The Wilsons’ health insurance company so far had refused to cover the cost of this type of wheelchair because it was more expensive than even a fully motorized wheelchair. The power assist technology was so new that their health insurance company did not have a payment code for it and no guidelines for justification.   There were criteria for manual wheelchairs or for fully motorized wheelchairs, but not for power-assisted chairs.

When I first met them, Mrs. Wilson seemed very engaged in the effort to convince their insurance company to help with the cost. Mr. Wilson was supportive but more subdued, quiet and less involved.

We filed an insurance appeal. This appeal would be heard by a board of medical practitioners via telephone conference. In the following weeks Mrs. Wilson and I worked to get a new letter of medical necessity for this type of wheelchair from Jimmy’s doctor. Mrs. Wilson created  a photo array of their house showing the logistical problems for Jimmy to get from one level to the other with his current wheelchair.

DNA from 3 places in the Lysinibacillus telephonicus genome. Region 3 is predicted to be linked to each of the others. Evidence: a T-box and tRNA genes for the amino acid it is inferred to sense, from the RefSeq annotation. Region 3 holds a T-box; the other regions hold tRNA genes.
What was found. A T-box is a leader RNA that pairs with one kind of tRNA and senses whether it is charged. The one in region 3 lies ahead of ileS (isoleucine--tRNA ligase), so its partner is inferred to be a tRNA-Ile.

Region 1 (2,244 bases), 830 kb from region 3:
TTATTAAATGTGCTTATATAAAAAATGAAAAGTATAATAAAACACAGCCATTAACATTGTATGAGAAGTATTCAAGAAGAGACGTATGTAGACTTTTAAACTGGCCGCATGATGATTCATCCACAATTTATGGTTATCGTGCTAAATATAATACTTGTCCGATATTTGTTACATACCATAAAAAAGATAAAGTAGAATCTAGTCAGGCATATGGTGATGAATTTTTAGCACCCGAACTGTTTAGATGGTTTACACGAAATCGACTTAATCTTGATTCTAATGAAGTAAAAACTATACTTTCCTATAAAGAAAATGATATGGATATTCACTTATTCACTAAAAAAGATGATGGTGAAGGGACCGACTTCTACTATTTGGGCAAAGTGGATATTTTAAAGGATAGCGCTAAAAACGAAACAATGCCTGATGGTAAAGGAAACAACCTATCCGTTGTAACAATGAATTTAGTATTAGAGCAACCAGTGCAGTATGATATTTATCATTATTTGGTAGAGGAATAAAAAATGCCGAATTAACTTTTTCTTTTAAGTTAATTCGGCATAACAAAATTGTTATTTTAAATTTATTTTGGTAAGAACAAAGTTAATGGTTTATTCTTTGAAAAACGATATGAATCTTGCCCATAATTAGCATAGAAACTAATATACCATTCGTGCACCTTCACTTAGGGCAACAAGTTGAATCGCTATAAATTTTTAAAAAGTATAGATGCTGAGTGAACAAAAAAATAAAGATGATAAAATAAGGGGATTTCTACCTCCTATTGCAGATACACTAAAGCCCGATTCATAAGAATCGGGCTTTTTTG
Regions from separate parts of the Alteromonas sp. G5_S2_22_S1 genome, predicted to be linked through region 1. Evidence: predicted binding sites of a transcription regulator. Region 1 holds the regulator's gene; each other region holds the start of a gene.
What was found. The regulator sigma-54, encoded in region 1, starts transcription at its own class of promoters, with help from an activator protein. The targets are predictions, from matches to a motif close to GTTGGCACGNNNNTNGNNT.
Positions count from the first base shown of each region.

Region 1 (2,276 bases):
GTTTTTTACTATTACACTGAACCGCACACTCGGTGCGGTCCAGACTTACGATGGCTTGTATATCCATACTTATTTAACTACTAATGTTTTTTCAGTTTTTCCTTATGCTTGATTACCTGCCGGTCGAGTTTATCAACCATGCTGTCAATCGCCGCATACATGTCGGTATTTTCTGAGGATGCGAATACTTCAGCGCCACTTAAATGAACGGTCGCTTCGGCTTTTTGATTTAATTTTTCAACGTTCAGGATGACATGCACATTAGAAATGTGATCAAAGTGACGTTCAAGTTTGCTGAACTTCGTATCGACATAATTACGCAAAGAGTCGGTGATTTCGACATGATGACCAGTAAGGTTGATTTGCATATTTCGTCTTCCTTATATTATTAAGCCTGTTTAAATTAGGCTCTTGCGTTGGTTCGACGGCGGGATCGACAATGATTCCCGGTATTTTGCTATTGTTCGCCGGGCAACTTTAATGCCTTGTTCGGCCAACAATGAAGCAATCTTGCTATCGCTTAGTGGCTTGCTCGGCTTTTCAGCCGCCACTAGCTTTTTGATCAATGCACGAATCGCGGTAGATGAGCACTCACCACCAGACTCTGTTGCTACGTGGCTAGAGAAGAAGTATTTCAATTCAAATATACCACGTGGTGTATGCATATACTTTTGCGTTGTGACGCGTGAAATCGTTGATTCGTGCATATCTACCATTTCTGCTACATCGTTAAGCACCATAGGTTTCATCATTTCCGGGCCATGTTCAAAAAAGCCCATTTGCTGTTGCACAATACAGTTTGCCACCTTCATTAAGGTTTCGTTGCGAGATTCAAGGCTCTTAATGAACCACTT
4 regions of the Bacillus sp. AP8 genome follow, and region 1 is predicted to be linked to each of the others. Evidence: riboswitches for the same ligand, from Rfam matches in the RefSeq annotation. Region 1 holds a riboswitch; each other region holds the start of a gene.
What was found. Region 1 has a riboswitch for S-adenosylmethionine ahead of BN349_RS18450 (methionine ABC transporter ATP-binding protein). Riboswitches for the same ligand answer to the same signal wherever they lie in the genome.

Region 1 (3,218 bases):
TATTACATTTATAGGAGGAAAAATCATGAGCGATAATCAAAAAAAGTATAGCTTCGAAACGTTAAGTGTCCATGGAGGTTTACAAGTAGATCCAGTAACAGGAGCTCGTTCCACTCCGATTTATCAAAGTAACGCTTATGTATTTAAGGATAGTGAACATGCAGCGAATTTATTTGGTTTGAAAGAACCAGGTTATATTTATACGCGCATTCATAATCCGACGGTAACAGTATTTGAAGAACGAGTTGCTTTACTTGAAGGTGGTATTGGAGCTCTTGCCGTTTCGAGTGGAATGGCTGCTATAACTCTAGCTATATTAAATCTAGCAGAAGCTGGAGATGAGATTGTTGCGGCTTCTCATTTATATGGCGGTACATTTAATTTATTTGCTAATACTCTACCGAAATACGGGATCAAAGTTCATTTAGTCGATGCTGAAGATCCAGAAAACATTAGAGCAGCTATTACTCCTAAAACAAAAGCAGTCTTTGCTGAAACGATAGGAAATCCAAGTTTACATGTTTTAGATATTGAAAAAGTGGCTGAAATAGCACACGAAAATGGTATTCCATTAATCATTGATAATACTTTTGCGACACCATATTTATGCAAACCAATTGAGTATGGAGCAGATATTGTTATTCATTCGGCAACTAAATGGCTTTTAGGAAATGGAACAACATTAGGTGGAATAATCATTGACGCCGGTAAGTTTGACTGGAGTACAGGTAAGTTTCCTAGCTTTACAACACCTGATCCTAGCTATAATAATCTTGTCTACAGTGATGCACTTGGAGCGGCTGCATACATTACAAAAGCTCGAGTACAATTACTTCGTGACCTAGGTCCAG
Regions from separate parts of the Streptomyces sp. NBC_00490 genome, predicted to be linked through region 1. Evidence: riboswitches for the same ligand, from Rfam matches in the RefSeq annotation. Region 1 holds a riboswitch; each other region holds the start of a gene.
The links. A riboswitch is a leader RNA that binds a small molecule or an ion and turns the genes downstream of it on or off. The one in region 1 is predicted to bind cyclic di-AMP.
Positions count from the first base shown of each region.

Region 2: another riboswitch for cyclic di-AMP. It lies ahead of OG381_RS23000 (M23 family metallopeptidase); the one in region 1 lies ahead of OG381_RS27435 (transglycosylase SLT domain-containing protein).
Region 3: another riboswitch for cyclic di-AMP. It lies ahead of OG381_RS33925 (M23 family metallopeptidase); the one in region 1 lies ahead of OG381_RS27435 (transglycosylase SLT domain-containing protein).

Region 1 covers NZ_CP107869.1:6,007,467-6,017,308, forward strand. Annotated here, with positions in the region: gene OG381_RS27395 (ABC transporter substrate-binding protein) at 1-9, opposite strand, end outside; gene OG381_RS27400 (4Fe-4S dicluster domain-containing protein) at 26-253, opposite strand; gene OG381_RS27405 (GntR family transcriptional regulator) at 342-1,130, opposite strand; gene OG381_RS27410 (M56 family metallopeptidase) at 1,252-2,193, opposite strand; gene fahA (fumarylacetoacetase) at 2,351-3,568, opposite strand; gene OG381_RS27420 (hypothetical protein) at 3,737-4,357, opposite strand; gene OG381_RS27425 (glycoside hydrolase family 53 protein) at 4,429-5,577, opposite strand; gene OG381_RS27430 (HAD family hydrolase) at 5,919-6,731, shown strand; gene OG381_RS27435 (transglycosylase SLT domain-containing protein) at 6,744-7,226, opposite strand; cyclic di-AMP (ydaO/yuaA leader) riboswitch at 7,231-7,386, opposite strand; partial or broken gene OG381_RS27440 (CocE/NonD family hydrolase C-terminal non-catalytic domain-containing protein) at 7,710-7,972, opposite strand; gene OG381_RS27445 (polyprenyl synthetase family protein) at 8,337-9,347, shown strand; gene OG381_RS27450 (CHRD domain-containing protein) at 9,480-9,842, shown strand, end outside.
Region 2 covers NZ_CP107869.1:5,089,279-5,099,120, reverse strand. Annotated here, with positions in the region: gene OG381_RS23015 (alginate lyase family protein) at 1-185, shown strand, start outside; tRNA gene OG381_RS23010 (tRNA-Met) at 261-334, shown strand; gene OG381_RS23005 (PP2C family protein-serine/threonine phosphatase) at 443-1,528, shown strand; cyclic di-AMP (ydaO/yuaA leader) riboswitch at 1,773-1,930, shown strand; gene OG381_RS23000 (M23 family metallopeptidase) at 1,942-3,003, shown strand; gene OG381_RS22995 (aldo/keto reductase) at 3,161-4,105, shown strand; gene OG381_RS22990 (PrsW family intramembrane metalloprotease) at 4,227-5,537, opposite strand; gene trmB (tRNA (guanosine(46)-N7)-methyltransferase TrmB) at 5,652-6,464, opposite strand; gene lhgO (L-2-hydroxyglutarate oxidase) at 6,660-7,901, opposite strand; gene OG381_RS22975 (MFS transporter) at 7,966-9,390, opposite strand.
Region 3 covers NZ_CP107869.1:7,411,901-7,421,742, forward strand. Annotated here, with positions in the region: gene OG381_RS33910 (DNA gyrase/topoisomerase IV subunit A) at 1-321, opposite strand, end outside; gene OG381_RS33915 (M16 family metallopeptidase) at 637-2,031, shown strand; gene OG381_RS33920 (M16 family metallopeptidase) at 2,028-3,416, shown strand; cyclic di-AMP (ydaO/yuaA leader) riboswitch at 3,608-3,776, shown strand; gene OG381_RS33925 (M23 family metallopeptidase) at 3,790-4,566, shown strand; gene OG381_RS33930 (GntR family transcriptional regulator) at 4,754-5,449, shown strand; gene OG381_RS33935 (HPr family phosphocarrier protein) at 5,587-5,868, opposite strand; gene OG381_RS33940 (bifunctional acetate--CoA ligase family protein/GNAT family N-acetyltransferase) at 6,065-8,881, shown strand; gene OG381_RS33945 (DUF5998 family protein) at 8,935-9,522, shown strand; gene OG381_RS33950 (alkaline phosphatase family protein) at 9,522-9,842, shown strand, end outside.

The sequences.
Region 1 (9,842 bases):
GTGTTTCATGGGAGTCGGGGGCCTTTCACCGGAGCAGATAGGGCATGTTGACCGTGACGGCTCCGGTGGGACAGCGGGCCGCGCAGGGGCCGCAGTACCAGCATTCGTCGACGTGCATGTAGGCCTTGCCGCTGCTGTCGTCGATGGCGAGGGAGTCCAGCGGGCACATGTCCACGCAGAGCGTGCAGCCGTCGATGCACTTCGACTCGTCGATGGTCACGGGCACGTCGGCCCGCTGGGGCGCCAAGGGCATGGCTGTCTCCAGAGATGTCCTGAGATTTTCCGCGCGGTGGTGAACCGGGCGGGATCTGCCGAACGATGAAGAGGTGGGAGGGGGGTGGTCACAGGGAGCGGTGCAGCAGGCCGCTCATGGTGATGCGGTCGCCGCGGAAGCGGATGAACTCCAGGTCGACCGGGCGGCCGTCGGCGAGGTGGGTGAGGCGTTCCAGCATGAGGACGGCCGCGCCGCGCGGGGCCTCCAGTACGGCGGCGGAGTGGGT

A half hour before the appointed time for the conference call, Mr. and Mrs. Wilson came to my office for last-minute preparations for the appeal conference.   They decided that Mr. Wilson would present their case to the panel. As we began to discuss how to present the evidence it was clear Mr. Wilson was both nervous and angry that a panel of strange people would decide whether or not the insurance company would pay for the wheelchair.  I wondered how he would present the situation to the panel.